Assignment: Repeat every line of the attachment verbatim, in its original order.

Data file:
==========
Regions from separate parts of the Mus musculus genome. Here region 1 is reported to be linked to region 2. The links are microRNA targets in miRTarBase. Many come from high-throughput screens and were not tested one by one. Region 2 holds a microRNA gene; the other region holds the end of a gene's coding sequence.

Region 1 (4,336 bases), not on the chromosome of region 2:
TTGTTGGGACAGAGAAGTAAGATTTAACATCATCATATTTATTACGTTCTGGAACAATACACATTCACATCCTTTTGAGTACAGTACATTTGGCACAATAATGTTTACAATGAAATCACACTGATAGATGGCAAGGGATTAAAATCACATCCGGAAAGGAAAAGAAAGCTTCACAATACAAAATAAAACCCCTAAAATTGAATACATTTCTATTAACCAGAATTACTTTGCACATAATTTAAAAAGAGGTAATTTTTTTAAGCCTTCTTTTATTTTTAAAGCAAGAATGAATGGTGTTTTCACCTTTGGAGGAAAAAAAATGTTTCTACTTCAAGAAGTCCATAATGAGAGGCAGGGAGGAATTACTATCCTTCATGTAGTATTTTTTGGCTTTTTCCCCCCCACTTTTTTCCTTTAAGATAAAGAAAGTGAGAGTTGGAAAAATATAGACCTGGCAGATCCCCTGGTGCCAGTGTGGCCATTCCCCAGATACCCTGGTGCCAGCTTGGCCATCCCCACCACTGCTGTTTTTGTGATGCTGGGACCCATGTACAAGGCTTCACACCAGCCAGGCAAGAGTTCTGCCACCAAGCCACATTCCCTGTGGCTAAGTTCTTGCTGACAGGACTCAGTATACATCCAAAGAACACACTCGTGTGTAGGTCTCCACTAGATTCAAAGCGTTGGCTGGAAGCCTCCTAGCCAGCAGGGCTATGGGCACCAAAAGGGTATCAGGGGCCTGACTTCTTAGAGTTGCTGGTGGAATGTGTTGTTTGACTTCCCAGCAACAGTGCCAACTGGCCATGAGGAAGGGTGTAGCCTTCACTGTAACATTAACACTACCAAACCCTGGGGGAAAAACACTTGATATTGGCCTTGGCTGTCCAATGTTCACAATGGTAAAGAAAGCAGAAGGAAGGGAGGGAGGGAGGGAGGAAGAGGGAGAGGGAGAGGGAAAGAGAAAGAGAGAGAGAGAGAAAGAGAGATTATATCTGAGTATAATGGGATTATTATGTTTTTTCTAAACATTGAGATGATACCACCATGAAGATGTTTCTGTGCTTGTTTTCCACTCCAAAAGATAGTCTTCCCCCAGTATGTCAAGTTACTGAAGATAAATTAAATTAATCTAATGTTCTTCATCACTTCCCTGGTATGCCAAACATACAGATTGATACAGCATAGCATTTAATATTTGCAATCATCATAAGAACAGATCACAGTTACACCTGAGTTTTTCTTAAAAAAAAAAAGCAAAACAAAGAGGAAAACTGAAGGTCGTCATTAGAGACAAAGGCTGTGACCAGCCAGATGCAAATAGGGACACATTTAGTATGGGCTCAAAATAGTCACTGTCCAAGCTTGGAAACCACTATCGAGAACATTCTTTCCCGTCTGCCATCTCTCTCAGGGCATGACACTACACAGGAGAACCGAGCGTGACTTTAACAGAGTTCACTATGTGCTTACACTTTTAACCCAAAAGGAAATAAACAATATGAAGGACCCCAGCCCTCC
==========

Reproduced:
Regions from separate parts of the Mus musculus genome. Here region 1 is reported to be linked to region 2. The links are microRNA targets in miRTarBase. Many come from high-throughput screens and were not tested one by one. Region 2 holds a microRNA gene; the other region holds the end of a gene's coding sequence.

Region 1 (4,336 bases), not on the chromosome of region 2:
TTGTTGGGACAGAGAAGTAAGATTTAACATCATCATATTTATTACGTTCTGGAACAATACACATTCACATCCTTTTGAGTACAGTACATTTGGCACAATAATGTTTACAATGAAATCACACTGATAGATGGCAAGGGATTAAAATCACATCCGGAAAGGAAAAGAAAGCTTCACAATACAAAATAAAACCCCTAAAATTGAATACATTTCTATTAACCAGAATTACTTTGCACATAATTTAAAAAGAGGTAATTTTTTTAAGCCTTCTTTTATTTTTAAAGCAAGAATGAATGGTGTTTTCACCTTTGGAGGAAAAAAAATGTTTCTACTTCAAGAAGTCCATAATGAGAGGCAGGGAGGAATTACTATCCTTCATGTAGTATTTTTTGGCTTTTTCCCCCCCACTTTTTTCCTTTAAGATAAAGAAAGTGAGAGTTGGAAAAATATAGACCTGGCAGATCCCCTGGTGCCAGTGTGGCCATTCCCCAGATACCCTGGTGCCAGCTTGGCCATCCCCACCACTGCTGTTTTTGTGATGCTGGGACCCATGTACAAGGCTTCACACCAGCCAGGCAAGAGTTCTGCCACCAAGCCACATTCCCTGTGGCTAAGTTCTTGCTGACAGGACTCAGTATACATCCAAAGAACACACTCGTGTGTAGGTCTCCACTAGATTCAAAGCGTTGGCTGGAAGCCTCCTAGCCAGCAGGGCTATGGGCACCAAAAGGGTATCAGGGGCCTGACTTCTTAGAGTTGCTGGTGGAATGTGTTGTTTGACTTCCCAGCAACAGTGCCAACTGGCCATGAGGAAGGGTGTAGCCTTCACTGTAACATTAACACTACCAAACCCTGGGGGAAAAACACTTGATATTGGCCTTGGCTGTCCAATGTTCACAATGGTAAAGAAAGCAGAAGGAAGGGAGGGAGGGAGGGAGGAAGAGGGAGAGGGAGAGGGAAAGAGAAAGAGAGAGAGAGAGAAAGAGAGATTATATCTGAGTATAATGGGATTATTATGTTTTTTCTAAACATTGAGATGATACCACCATGAAGATGTTTCTGTGCTTGTTTTCCACTCCAAAAGATAGTCTTCCCCCAGTATGTCAAGTTACTGAAGATAAATTAAATTAATCTAATGTTCTTCATCACTTCCCTGGTATGCCAAACATACAGATTGATACAGCATAGCATTTAATATTTGCAATCATCATAAGAACAGATCACAGTTACACCTGAGTTTTTCTTAAAAAAAAAAAGCAAAACAAAGAGGAAAACTGAAGGTCGTCATTAGAGACAAAGGCTGTGACCAGCCAGATGCAAATAGGGACACATTTAGTATGGGCTCAAAATAGTCACTGTCCAAGCTTGGAAACCACTATCGAGAACATTCTTTCCCGTCTGCCATCTCTCTCAGGGCATGACACTACACAGGAGAACCGAGCGTGACTTTAACAGAGTTCACTATGTGCTTACACTTTTAACCCAAAAGGAAATAAACAATATGAAGGACCCCAGCCCTCC